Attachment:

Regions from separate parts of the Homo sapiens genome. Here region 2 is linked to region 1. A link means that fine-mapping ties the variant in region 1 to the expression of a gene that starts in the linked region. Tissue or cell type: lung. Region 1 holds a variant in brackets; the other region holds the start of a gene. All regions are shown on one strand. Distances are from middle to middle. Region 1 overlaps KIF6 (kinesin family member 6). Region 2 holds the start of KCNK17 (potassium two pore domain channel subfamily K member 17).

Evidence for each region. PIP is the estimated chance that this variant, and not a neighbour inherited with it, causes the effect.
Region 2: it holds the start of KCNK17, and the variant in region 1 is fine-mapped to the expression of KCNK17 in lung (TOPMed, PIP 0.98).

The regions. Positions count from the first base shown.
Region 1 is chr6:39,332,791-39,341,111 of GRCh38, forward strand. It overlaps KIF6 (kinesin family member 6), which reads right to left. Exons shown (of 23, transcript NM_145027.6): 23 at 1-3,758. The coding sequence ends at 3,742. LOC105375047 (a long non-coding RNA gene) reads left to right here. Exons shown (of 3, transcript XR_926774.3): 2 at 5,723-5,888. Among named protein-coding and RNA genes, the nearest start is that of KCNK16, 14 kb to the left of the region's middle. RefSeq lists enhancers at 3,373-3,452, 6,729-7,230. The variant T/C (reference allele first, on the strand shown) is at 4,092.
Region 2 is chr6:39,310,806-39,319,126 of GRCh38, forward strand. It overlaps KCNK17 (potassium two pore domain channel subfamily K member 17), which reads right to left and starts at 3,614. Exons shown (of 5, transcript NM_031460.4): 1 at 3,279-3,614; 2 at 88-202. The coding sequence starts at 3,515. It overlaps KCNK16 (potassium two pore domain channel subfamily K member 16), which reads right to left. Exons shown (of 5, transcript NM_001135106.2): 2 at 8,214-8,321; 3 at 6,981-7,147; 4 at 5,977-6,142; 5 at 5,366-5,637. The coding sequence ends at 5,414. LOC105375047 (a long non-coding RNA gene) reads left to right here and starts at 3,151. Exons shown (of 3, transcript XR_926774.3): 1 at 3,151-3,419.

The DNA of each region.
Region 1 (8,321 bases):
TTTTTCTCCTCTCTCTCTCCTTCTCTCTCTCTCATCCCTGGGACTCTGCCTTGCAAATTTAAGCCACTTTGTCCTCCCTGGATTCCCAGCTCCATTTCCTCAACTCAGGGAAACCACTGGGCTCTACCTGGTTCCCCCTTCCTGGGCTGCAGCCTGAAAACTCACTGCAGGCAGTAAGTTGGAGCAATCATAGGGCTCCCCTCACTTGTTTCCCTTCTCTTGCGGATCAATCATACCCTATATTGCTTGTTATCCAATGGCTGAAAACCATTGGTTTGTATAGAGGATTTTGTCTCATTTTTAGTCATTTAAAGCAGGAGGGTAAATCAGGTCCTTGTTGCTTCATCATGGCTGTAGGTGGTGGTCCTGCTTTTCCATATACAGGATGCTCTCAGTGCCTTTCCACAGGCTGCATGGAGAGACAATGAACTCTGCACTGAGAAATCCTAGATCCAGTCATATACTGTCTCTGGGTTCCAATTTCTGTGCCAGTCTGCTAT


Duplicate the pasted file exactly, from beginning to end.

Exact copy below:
Regions from separate parts of the Homo sapiens genome. Here region 2 is linked to region 1. A link means that fine-mapping ties the variant in region 1 to the expression of a gene that starts in the linked region. Tissue or cell type: lung. Region 1 holds a variant in brackets; the other region holds the start of a gene. All regions are shown on one strand. Distances are from middle to middle. Region 1 overlaps KIF6 (kinesin family member 6). Region 2 holds the start of KCNK17 (potassium two pore domain channel subfamily K member 17).

Evidence for each region. PIP is the estimated chance that this variant, and not a neighbour inherited with it, causes the effect.
Region 2: it holds the start of KCNK17, and the variant in region 1 is fine-mapped to the expression of KCNK17 in lung (TOPMed, PIP 0.98).

The regions. Positions count from the first base shown.
Region 1 is chr6:39,332,791-39,341,111 of GRCh38, forward strand. It overlaps KIF6 (kinesin family member 6), which reads right to left. Exons shown (of 23, transcript NM_145027.6): 23 at 1-3,758. The coding sequence ends at 3,742. LOC105375047 (a long non-coding RNA gene) reads left to right here. Exons shown (of 3, transcript XR_926774.3): 2 at 5,723-5,888. Among named protein-coding and RNA genes, the nearest start is that of KCNK16, 14 kb to the left of the region's middle. RefSeq lists enhancers at 3,373-3,452, 6,729-7,230. The variant T/C (reference allele first, on the strand shown) is at 4,092.
Region 2 is chr6:39,310,806-39,319,126 of GRCh38, forward strand. It overlaps KCNK17 (potassium two pore domain channel subfamily K member 17), which reads right to left and starts at 3,614. Exons shown (of 5, transcript NM_031460.4): 1 at 3,279-3,614; 2 at 88-202. The coding sequence starts at 3,515. It overlaps KCNK16 (potassium two pore domain channel subfamily K member 16), which reads right to left. Exons shown (of 5, transcript NM_001135106.2): 2 at 8,214-8,321; 3 at 6,981-7,147; 4 at 5,977-6,142; 5 at 5,366-5,637. The coding sequence ends at 5,414. LOC105375047 (a long non-coding RNA gene) reads left to right here and starts at 3,151. Exons shown (of 3, transcript XR_926774.3): 1 at 3,151-3,419.

The DNA of each region.
Region 1 (8,321 bases):
TTTTTCTCCTCTCTCTCTCCTTCTCTCTCTCTCATCCCTGGGACTCTGCCTTGCAAATTTAAGCCACTTTGTCCTCCCTGGATTCCCAGCTCCATTTCCTCAACTCAGGGAAACCACTGGGCTCTACCTGGTTCCCCCTTCCTGGGCTGCAGCCTGAAAACTCACTGCAGGCAGTAAGTTGGAGCAATCATAGGGCTCCCCTCACTTGTTTCCCTTCTCTTGCGGATCAATCATACCCTATATTGCTTGTTATCCAATGGCTGAAAACCATTGGTTTGTATAGAGGATTTTGTCTCATTTTTAGTCATTTAAAGCAGGAGGGTAAATCAGGTCCTTGTTGCTTCATCATGGCTGTAGGTGGTGGTCCTGCTTTTCCATATACAGGATGCTCTCAGTGCCTTTCCACAGGCTGCATGGAGAGACAATGAACTCTGCACTGAGAAATCCTAGATCCAGTCATATACTGTCTCTGGGTTCCAATTTCTGTGCCAGTCTGCTAT